Global Forum on Nicotine

This page was last edited on at

The Global Forum on Nicotine (GFN) is an annual conference organised by London-based Knowledge Action Change Limited (KAC), which is funded by the Foundation for a Smoke Free World (FSFW) and headed by Professor Gerry Stimson.

The GFN should not be confused with the Global Tobacco and Nicotine Forum (GTNF), an annual tobacco industry event.

Background

The event was first held in 2014, with the context of the conference being described by organisers as:

“The arrival of new nicotine delivery systems, along with other lower risk alternatives to smoking, has forced rapid changes in nicotine science, public understanding, and the regulatory landscape. This has implications for many sectors including consumers, researchers, regulators, public health, tobacco control, policy analysts, and industry. The conference was designed to facilitate discussion across sectors”.1

It has been held annually since 2014, usually in Poland. The 2020 conference took place online due to the COVID-19 pandemic,2 while the 2021 conference took place in Liverpool, England.3

Its 2022 conference took place in June, in Warsaw. Organisers described the theme as “Tobacco Harm Reduction – Here for Good”, with topics including “The challenges brought by misinformation, in THR and beyond”, “Grown up conversations about tobacco industry transformation”, and “Is regulation supporting or undermining efforts to tackle smoking”.4

The event features a number of discussion panels as well as a film festival and a keynote address called the Michael Russell Oration which “honours someone who has made a substantial and innovative contribution to the science and understanding of safer nicotine products and tobacco harm reduction”.4

The forum’s website says that: “The unique inclusive nature of the GFN continues to provide a platform for exchange and debate of often-contentious issues”.5 In its terms and conditions, however, participants are told: “The organisers are aware of the need for good research. However, no participant may use attendance at the conference as an opportunity to collect data directly or indirectly, overtly or covertly on participants, or the event without the express permission of the organisers and the informed consent of subjects.”6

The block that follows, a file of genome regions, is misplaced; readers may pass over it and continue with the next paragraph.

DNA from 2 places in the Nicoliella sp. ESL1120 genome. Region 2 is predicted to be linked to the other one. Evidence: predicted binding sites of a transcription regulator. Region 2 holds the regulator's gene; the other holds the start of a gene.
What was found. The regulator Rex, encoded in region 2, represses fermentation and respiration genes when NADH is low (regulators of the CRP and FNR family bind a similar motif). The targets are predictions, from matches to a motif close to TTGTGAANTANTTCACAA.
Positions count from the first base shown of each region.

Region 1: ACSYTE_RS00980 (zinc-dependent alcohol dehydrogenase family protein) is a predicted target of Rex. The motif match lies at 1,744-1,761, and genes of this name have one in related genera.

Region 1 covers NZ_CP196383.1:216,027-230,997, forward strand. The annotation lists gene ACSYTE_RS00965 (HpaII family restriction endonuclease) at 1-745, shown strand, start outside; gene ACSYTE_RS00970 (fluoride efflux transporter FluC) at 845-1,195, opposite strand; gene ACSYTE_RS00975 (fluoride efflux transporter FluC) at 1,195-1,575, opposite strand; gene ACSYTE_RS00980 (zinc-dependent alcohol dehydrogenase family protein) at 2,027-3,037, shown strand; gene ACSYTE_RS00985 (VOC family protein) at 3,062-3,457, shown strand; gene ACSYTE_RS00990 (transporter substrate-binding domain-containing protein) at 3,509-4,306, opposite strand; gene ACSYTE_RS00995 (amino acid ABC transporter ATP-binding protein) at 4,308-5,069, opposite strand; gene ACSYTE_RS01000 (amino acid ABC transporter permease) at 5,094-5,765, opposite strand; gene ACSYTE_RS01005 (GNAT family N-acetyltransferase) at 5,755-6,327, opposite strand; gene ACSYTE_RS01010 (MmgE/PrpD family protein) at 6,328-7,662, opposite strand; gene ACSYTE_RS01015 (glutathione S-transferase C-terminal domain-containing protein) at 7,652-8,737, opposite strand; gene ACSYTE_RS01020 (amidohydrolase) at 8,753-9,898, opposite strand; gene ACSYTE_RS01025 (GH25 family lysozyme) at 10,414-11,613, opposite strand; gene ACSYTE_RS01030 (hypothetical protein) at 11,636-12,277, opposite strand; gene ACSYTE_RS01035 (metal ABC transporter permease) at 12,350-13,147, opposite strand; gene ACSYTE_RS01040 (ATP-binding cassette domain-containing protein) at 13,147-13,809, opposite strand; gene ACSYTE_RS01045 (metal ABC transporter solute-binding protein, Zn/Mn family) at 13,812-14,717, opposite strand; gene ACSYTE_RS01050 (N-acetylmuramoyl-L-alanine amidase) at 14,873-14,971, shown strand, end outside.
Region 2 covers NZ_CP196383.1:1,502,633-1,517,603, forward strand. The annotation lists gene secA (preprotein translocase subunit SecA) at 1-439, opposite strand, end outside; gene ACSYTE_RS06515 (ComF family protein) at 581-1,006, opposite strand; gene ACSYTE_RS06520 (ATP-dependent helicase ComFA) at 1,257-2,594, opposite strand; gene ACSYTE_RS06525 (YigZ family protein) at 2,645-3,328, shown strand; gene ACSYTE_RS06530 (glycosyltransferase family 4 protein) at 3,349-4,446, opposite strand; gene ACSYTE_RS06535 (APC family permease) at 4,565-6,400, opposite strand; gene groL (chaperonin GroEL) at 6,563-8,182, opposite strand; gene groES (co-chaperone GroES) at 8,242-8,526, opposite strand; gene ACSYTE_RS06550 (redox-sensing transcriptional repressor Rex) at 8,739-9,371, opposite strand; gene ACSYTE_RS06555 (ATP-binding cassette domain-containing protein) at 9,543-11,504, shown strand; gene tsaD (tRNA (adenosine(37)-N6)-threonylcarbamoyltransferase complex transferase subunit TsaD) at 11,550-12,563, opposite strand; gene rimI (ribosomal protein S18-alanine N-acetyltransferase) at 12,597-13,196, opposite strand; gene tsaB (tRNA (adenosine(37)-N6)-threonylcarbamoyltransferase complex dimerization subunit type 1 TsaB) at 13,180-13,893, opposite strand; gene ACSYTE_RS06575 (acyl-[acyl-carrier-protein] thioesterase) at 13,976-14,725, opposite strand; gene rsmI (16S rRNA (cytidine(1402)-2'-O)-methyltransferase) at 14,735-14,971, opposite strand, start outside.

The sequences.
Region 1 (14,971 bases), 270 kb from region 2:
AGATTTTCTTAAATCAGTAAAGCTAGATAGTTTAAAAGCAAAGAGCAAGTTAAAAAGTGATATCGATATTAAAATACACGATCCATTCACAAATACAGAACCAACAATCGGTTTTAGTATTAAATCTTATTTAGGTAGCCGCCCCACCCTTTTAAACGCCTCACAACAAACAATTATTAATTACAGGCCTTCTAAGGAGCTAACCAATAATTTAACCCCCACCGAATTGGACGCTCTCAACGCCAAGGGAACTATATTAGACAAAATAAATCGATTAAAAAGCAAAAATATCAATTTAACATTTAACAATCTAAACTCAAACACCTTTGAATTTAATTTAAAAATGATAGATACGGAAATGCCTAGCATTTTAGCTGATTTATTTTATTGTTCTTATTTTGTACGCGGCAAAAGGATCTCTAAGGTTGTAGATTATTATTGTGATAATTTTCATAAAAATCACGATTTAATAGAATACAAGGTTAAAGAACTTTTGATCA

Relationship with the Tobacco Industry

Tobacco Industry Speakers and Panellists

Supporting and facilitating dialogue with the tobacco industry, the GFN event has provided a platform for the tobacco industry to promote its role in in tobacco harm reduction.7

The 2021 and 2022 programmes have followed the pattern established in previous years of the GFN, with fewer representatives from tobacco control organisations and more from industry-linked harm reduction and e-cigarette organisations on its speaker line-up.34

GFN speakers and panellists have included:435897

  • Clive Bates, founder of consultancy and advocacy practice Counterfactual and attendee of the industry-funded Global Tobacco and Nicotine Forum (GTNF) since 2014;
  • Martin Cullip, libertarian blogger, who has been honoured by industry front group Forest;
  • Jonathan Fell, tobacco industry analyst and founding partner of Ash Park;
  • Will Godfrey, founder and editor-in-chief of Filter magazine, a grantee of the Foundation for a Smoke-Free World (FSFW);
  • Marc Gunther, reporter, who delivered a keynote speech at GFN22 titled “The Unchecked Power of Philanthropy”;
  • Joseph Magero, chairman of Campaign For Safer Alternatives and recipient of the KAC-run Global Tobacco Harm Reduction Scholarship, which is funded by FSFW;
  • Mark Oates, Fellow at the Adam Smith Institute and Director of We Vape and the Snus Users Association,10 described as “consumer groups standing up for the right of individuals to use safer nicotine products”;
  • Flora Okereke, Head of Global Regulatory Insights and Foresights at British American Tobacco (BAT);
  • Derek Yach, President and founder of the FSFW until October 2021;
  • Dr Sudhanshu Patwardhan, Medical Director at the Centre for Health Research and Education (CHRE) who worked for BAT from 2005 until February 2019;
  • Amanda Wheeler, president of the American Vapor Manufacturers Association and owner of Jvapes;
  • Fiona Patten, Australian politician and leader of the Reason party;